Globe and Mail
Thursday June 3rd 2004
By Drew Fagan
Ottawa Bureau Chief
The Conservative Party is expected to propose that Canada and the United States deepen their ties by moving toward a European-style economic relationship.
A version of the Conservative platform, which is to be released on Saturday, states that Canada should "enhance our NAFTA relationship with the United States."
It specifies that the two countries should pursue common trading rules, going beyond tariff elimination under Canada-U.S. free trade. Such measures would essentially prepare for a customs union: a North American trading bloc with the rest of the world.
The document goes further, stating that closer ties with Washington should also include "enhanced common labour, environmental and security standards."
This would put Canada well on the way to much closer integration with Washington, trade experts suggested yesterday, and would mirror some steps taken in Europe in recent decades (although a common currency is not mentioned).
"It's gutsy, that's for sure," said Michael Hart, a professor at Carleton University. "I'd also argue that it is responsive to the challenges facing the Canadian economy."
But it may bring sharp ripostes from the Liberal Party and the NDP.
Liberal Leader Paul Martin has accused the Conservatives of wanting to mimic U.S. policy in areas such as taxation and international relations, causing some concern in Washington about his bilateral intentions. The Conservative platform, although it never actually uses the term "customs union," may well give Mr. Martin more ammunition in what could amount to a mini-replay of the 1988 free-trade election campaign.
Conservatives emphasized, however, that some Liberals advocate the steps they are suggesting.
MP Scott Brison, now the Liberal parliamentary secretary for Canada-U.S. relations, suggested something similar when he ran for the leadership of the Progressive Conservative Party last year. His viewpoint didn't change after he switched to the Liberals. But Mr. Martin, despite speaking repeatedly about the need to improve Canada-U.S. relations, has apparently not accepted an agenda of deeper economic relations.
"There's some general stuff [in the Liberal platform] but its nebulous," Mr. Brison acknowledged. "It is a hard initiative to put on a bumper sticker."
The Liberal foreign-policy platform to be released today is expected to focus on three broad themes: peace and nation-building; strengthening military preparedness and fighting the global AIDS pandemic.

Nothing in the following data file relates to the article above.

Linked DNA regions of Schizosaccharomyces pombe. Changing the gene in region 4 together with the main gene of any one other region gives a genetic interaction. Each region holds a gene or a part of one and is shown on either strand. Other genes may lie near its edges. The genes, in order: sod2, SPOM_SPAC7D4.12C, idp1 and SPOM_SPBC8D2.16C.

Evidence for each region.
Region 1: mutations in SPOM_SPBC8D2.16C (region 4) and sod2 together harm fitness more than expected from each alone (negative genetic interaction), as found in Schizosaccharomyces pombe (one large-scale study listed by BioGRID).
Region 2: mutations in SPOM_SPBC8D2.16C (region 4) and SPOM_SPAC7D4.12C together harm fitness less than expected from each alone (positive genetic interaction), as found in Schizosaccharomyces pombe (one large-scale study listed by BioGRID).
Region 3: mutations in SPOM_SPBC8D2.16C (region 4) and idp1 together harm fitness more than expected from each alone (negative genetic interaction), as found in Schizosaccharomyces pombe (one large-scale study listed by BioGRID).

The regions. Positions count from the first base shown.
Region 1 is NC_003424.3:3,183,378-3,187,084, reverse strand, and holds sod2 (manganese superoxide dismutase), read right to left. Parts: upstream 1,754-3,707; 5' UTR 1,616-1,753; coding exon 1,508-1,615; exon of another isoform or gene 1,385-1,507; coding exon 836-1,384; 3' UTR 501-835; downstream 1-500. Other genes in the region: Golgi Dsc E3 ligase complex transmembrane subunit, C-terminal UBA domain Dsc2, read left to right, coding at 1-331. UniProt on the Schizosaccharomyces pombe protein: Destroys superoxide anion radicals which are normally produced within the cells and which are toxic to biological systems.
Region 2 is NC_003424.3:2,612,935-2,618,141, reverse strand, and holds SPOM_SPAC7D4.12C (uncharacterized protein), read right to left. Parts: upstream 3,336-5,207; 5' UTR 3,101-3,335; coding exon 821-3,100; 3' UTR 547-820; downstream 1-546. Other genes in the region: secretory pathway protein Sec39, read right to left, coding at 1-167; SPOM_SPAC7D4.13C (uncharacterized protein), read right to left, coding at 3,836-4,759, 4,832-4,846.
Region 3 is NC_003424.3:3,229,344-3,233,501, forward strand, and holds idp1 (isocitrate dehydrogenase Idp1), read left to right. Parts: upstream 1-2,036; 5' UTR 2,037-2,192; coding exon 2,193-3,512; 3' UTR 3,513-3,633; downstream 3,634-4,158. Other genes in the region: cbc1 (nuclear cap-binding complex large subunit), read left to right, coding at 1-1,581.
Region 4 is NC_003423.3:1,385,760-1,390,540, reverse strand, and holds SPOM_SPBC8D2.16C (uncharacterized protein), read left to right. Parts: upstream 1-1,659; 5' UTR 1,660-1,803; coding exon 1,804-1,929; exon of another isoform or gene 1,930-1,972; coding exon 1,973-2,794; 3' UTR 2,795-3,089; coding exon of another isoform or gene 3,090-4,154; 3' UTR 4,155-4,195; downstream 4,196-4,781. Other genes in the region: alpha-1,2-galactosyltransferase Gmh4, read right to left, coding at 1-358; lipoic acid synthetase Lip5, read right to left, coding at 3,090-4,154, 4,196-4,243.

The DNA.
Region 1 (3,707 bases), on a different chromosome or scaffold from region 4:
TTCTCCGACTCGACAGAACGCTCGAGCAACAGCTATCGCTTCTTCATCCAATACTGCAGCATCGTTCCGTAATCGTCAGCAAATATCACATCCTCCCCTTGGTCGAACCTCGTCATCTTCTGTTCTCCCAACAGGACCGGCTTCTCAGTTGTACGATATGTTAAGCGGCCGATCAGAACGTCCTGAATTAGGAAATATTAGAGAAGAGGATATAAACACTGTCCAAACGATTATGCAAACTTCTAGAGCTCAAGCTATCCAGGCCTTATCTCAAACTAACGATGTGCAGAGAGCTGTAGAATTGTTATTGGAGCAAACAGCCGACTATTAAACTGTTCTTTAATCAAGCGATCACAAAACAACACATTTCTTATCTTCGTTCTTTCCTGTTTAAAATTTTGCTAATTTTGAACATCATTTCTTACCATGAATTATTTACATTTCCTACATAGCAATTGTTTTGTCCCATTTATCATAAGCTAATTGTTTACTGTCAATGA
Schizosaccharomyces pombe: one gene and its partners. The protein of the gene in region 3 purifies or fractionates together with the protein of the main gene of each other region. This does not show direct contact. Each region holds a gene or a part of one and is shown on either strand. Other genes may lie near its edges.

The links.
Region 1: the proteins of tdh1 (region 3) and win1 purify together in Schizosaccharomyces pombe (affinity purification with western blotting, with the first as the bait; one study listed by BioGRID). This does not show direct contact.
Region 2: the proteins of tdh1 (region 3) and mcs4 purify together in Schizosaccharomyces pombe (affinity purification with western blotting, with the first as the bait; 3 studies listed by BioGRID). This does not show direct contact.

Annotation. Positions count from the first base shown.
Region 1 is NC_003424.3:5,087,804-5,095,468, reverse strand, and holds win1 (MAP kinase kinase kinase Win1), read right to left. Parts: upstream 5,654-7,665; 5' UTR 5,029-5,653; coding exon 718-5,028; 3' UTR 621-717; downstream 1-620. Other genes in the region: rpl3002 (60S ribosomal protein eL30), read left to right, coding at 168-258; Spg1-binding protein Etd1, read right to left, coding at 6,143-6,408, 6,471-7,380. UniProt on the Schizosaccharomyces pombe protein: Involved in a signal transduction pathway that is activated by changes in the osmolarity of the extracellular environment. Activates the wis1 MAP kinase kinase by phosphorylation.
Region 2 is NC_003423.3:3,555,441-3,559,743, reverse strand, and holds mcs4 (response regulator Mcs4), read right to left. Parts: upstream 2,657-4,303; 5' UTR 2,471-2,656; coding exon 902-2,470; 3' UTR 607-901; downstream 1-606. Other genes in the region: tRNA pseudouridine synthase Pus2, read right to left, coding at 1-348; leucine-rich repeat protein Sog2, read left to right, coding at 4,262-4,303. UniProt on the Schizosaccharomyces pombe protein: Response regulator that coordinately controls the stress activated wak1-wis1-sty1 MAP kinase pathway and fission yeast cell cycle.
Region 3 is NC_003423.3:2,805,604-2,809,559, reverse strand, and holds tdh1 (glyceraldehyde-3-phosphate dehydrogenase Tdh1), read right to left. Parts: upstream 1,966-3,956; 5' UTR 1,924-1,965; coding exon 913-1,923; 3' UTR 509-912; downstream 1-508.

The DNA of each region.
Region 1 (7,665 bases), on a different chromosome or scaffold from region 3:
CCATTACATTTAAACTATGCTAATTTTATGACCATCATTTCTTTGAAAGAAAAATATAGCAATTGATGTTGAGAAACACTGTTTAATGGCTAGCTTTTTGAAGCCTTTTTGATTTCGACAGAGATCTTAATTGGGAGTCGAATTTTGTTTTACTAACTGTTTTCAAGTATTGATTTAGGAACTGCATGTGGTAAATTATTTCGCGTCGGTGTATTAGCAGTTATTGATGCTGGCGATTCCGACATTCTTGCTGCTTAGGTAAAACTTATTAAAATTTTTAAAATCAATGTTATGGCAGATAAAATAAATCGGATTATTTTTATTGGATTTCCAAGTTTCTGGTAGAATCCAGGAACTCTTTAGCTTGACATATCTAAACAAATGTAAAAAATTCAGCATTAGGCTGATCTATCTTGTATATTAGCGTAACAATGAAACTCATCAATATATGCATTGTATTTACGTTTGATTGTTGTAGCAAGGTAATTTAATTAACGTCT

A customs union entails a level of economic integration beyond what is involved in a free-trade agreement such as the trilateral NAFTA.
Free-trade pacts eliminate tariffs between countries, but allow them to pursue unco-ordinated trade policies with the rest of the world. Almost all tariffs between Canada and the United States were eliminated within 10 years of the 1988 free-trade pact.
A customs union builds on free trade through the co-ordination of policy on trade with the rest of the world. Tariffs imposed on worldwide imports into the trading bloc are harmonized over time.
This eliminates the need for so-called rules of origin, which set out how much of a good must be produced domestically to qualify for duty-free trade. Essentially, all products -- those produced inside the trade zone and those imported from outside -- circulate freely.
The core countries of what is now the European Union took this step in 1957.
The primary benefit for a country such as Canada, trade experts say, would be to simplify border enforcement. Studies have found that these procedures can cost as much as 3 per cent of gross domestic product. This translates into billions of dollars, particularly since the Canadian economy exports to the United States roughly one-third of everything it produces.
Canada and the United States already impose similar tariffs on most products from abroad, though there also are some significant differences.
The drawback for Canada, experts say, is that a customs union would likely make it more difficult to pursue an independent trade policy with those countries where Canadian and U.S. policies diverge -- such as Cuba.
The federal bureaucracy has been studying the impact of a Canada-U.S. customs union for some time. A recent roundtable organized by the Policy Research Initiative -- essentially the federal government's internal think
tank -- concludes that negotiation of a full customs union might not be practicable immediately, but that steps toward this end would likely make economic sense.
The leaked Conservative platform also calls for the Canadian ambassador to Washington to have cabinet status, and argues that anti-American comments from some Liberals last year have complicated resolution of cross-border disputes such as softwood lumber.
"The Canadian government must learn to disagree without being disagreeable," it states, paraphrasing a comment coined by John Manley, the Liberal cabinet minister who quarterbacked bilateral relations after the Sept. 11, 2001 terrorist attacks.